When you look at Paul Bellack’s data, it’s a wonder any enterprises still have a CIO.
I met Paul, a former interim CIO at Hudson’s Bay and Speedy, last week to go over the Canadian results of IBM’s recent global survey of about 2,500 CIOs. As I reported last week, there were some interesting regional differences among Canadian CIOs, but a common theme was the lack of technical background among the latest wave of IT decision-makers. This has been an emerging trend for a while now, but some of Big Blue’s stats put some numbers behind the talking points.
According to respondents to IBM’s survey, 21 per cent create business strategy as a member of the team, 25 per cent present that strategy jointly with others on the senior management team and more than 35 per cent decide on business strategy as a member of the most senior management team. That’s a lot different than the shadowy, “advisory” role many CIOs have been encouraged to take on. It also underscores the fact, however, that many IT managers are being led by someone with a business background who has been parachuted in because it’s felt the IT department can’t properly articulate IT value or develop business strategy.
“If you extrapolate this, the CIO just becomes a business guy or gal,” Bellack told me. “What doesn’t change is that someone has to worry about the technology standards. Someone has to drive the innovation process.”
That’s not much of a job description, and it may be why some “accidental CIOs,” as I like to think of them, may shift out into more of an operations role within a short time period. I don’t think many organizations are doing much to evaluate what the long-term effect of this will be on IT staff recruiting, development and retention.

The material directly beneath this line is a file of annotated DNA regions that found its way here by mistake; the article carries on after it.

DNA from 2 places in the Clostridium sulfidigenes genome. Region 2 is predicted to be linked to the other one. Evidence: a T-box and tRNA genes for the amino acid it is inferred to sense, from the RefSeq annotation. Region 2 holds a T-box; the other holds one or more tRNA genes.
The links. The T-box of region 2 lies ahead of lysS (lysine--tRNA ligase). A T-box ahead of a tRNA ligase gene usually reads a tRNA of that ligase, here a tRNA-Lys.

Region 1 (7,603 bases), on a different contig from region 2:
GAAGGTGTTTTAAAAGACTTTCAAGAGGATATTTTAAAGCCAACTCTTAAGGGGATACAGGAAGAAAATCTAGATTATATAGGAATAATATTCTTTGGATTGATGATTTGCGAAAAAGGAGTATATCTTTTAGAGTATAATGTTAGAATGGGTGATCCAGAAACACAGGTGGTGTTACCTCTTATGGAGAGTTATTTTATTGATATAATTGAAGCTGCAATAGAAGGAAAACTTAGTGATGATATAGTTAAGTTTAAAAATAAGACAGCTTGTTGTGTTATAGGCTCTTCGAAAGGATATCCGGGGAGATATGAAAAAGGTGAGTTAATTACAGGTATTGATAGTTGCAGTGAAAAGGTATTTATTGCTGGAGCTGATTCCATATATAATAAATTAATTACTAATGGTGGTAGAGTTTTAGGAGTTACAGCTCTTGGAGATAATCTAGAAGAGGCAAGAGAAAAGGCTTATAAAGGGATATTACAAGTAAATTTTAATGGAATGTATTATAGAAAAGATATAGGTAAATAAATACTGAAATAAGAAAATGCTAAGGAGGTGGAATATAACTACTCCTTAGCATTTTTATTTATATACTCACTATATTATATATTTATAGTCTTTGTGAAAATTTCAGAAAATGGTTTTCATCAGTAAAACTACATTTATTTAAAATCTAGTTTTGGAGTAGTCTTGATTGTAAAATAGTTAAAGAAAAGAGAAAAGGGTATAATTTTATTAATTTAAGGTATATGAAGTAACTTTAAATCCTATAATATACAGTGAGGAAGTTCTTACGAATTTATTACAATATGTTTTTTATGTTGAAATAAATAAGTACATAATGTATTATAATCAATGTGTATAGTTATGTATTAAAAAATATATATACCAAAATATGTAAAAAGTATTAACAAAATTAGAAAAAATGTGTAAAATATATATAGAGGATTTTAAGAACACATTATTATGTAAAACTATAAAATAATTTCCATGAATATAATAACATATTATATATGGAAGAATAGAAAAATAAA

Instead of achieving alignment between business and IT, which takes a lot more work on communication between technologists and their line-of-business counterparts, it could be that many enterprises are opting instead to simply sidestep the issue by putting in someone they see more as one of their own. There’s nothing wrong with that, necessarily, except that it means the CIO role will evolve from a legitimate brass ring for aspiring businesspeople to a career pit stop. We’re talking about a future in which IT managers are the sighted leading the blind. To play a bit on Nicholas Carr, this approach suggests that not only does IT not matter, knowledge of IT doesn’t really matter.
While we’re trying to develop programs and campaigns to incite young people about getting involved in technology, we also need to start creating courseware and an industry that invites technically-savvy executives to build upon their IT expertise before they take on the CIO role. We need intentional CIOs – people that deliberately seek out the role, who want to nurture promising IT managers, and see technology as less of a stepping stone than the thing that’s allowing the stepping to happen.